Are older workers our answer to skills gaps?
According to the Centre for Ageing Better, although almost a third of the UK’s workforce is over the age of 50, older workers are less likely to receive training than younger age groups in the UK. A decade ago, the company mindset might have been that you’re struggling to get the skills you need and worried about the future of your business, so you upskill your younger workforce to bring more sustainable, long-term benefits, as opposed to expending resources upskilling older workers who are coming to the end of their careers.
But as skills gaps continue to grow globally, could this mindset be holding companies back from addressing skills gaps both now and in the long term? The theory goes that, as people are living and working longer than ever before, upskilling older members of the workforce could help businesses thrive and grow in the digital economy.
Spoiler: I don’t think that upskilling older workers is the catch-all answer to fixing our global skills crisis. But organisations that do make the conscious effort to integrate those more established members of their team alongside other upskilling, reskilling and external hiring efforts will be on a far better footing than the rest. Let’s look at why in more detail.
As already alluded to, the demographics of the workforce are changing. We all know that people are now living longer and, consequently, over the last few decades the retirement threshold has risen and we are all working longer on average.
At present, almost a third of the UK’s workforce is over the age of 50. Breaking this down further, 50–64-year-olds represent over 10 million workers, while the proportion of people aged 70-74 in employment has almost doubled in the past 10 years.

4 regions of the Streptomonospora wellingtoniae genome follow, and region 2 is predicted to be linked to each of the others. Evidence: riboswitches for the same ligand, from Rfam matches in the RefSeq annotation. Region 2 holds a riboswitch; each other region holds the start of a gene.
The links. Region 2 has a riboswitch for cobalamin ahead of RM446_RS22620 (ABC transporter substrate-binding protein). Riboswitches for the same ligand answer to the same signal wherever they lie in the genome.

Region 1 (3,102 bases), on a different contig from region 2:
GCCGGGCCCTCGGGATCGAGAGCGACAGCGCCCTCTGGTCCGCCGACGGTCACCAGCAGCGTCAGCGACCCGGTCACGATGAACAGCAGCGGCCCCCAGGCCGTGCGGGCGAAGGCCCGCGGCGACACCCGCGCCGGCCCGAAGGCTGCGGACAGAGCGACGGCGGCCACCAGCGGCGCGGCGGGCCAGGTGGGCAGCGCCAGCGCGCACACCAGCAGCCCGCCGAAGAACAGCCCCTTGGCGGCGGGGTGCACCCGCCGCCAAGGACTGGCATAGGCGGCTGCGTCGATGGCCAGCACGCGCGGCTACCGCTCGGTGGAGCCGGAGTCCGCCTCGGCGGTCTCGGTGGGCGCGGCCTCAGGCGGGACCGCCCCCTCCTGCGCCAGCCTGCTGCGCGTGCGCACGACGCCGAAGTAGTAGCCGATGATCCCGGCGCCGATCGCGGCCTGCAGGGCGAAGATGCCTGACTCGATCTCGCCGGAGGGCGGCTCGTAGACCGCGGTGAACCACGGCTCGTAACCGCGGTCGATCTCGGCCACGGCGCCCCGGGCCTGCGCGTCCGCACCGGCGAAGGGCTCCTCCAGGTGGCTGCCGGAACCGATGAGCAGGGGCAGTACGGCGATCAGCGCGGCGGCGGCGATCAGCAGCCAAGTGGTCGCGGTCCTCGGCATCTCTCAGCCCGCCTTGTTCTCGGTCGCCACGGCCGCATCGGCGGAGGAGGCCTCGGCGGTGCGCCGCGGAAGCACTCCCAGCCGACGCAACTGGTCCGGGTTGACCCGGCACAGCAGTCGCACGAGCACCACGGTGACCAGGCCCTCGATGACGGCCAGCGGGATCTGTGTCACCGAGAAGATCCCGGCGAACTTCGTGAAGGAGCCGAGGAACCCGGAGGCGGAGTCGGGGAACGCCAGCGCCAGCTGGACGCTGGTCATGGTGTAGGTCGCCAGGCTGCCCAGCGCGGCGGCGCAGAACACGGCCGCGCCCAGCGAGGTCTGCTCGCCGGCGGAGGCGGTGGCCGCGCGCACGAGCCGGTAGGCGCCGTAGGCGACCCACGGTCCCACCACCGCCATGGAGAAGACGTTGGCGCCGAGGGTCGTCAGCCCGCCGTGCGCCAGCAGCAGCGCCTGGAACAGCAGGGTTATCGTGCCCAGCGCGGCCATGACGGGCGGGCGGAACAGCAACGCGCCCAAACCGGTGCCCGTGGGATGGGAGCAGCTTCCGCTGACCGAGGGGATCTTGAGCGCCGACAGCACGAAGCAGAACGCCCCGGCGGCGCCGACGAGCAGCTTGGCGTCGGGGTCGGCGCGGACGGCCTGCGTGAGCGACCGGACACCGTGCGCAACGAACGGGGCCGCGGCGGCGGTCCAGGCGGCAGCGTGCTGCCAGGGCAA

For employers, this longer life expectancy and employee duration in the workforce creates an opportunity for both longer economic contribution and sustained economic growth. And in terms of the workforce itself, older workers are critical for the success of a generationally diverse team and culture.
Are older workers easier to upskill?
In the context of plugging skills gaps, the last point here is a crucial one: older workers bring a unique skill set to the workforce, which even makes them easier to retrain and upskill.
Put simply, older workers hold vital skills that they’ve built up over years of experience, such as resilience, work ethic and general business acumen. As this article points out, older workers are also able to serve as mentors, coaches, or subject area experts to assist ambitious younger employees, as well as applying their vast networks and contacts, which cannot be replicated in a short period of time.
The key point here is that older workers tend to hold the ‘softer’ or more ‘human’ skills that are harder to teach, and frequently what younger employees lack when starting out in the workforce. For any career in the digital economy, employers now require both technical know-how, as well as a softer skillset, such as problem-solving and emotional intelligence. This helps organisations and their employees move beyond just having people with the technical knowledge, and towards building teams that can apply, collaborate and drive growth.